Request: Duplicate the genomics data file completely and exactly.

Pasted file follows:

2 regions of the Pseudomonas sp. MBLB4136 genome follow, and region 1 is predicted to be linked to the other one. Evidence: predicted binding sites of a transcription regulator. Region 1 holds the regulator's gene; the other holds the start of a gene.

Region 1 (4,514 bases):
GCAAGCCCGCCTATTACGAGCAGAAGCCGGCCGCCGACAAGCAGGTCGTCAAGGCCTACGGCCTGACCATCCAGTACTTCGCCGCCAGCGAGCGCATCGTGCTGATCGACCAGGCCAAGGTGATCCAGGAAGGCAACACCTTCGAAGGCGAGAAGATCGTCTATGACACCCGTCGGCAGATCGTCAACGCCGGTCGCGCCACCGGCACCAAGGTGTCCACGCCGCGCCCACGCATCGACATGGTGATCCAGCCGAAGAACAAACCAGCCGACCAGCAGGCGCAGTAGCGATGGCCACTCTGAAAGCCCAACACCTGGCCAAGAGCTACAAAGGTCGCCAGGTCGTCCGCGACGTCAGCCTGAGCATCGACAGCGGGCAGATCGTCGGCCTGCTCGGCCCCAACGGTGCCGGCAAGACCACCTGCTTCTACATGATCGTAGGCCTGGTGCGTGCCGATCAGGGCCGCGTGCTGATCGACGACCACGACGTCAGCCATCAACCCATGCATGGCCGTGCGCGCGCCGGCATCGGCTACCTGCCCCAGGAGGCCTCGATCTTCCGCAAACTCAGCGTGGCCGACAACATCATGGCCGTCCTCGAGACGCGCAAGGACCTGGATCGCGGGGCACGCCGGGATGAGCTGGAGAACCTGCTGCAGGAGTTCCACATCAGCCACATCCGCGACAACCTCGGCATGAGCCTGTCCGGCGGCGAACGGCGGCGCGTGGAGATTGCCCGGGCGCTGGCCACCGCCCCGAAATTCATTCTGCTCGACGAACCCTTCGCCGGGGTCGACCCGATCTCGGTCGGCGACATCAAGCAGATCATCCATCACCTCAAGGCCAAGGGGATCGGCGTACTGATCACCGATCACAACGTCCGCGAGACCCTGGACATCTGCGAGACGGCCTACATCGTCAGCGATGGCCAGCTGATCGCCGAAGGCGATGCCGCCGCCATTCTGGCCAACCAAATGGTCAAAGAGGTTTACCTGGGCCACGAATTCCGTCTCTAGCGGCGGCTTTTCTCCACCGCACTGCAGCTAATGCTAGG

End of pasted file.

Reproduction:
2 regions of the Pseudomonas sp. MBLB4136 genome follow, and region 1 is predicted to be linked to the other one. Evidence: predicted binding sites of a transcription regulator. Region 1 holds the regulator's gene; the other holds the start of a gene.

Region 1 (4,514 bases):
GCAAGCCCGCCTATTACGAGCAGAAGCCGGCCGCCGACAAGCAGGTCGTCAAGGCCTACGGCCTGACCATCCAGTACTTCGCCGCCAGCGAGCGCATCGTGCTGATCGACCAGGCCAAGGTGATCCAGGAAGGCAACACCTTCGAAGGCGAGAAGATCGTCTATGACACCCGTCGGCAGATCGTCAACGCCGGTCGCGCCACCGGCACCAAGGTGTCCACGCCGCGCCCACGCATCGACATGGTGATCCAGCCGAAGAACAAACCAGCCGACCAGCAGGCGCAGTAGCGATGGCCACTCTGAAAGCCCAACACCTGGCCAAGAGCTACAAAGGTCGCCAGGTCGTCCGCGACGTCAGCCTGAGCATCGACAGCGGGCAGATCGTCGGCCTGCTCGGCCCCAACGGTGCCGGCAAGACCACCTGCTTCTACATGATCGTAGGCCTGGTGCGTGCCGATCAGGGCCGCGTGCTGATCGACGACCACGACGTCAGCCATCAACCCATGCATGGCCGTGCGCGCGCCGGCATCGGCTACCTGCCCCAGGAGGCCTCGATCTTCCGCAAACTCAGCGTGGCCGACAACATCATGGCCGTCCTCGAGACGCGCAAGGACCTGGATCGCGGGGCACGCCGGGATGAGCTGGAGAACCTGCTGCAGGAGTTCCACATCAGCCACATCCGCGACAACCTCGGCATGAGCCTGTCCGGCGGCGAACGGCGGCGCGTGGAGATTGCCCGGGCGCTGGCCACCGCCCCGAAATTCATTCTGCTCGACGAACCCTTCGCCGGGGTCGACCCGATCTCGGTCGGCGACATCAAGCAGATCATCCATCACCTCAAGGCCAAGGGGATCGGCGTACTGATCACCGATCACAACGTCCGCGAGACCCTGGACATCTGCGAGACGGCCTACATCGTCAGCGATGGCCAGCTGATCGCCGAAGGCGATGCCGCCGCCATTCTGGCCAACCAAATGGTCAAAGAGGTTTACCTGGGCCACGAATTCCGTCTCTAGCGGCGGCTTTTCTCCACCGCACTGCAGCTAATGCTAGG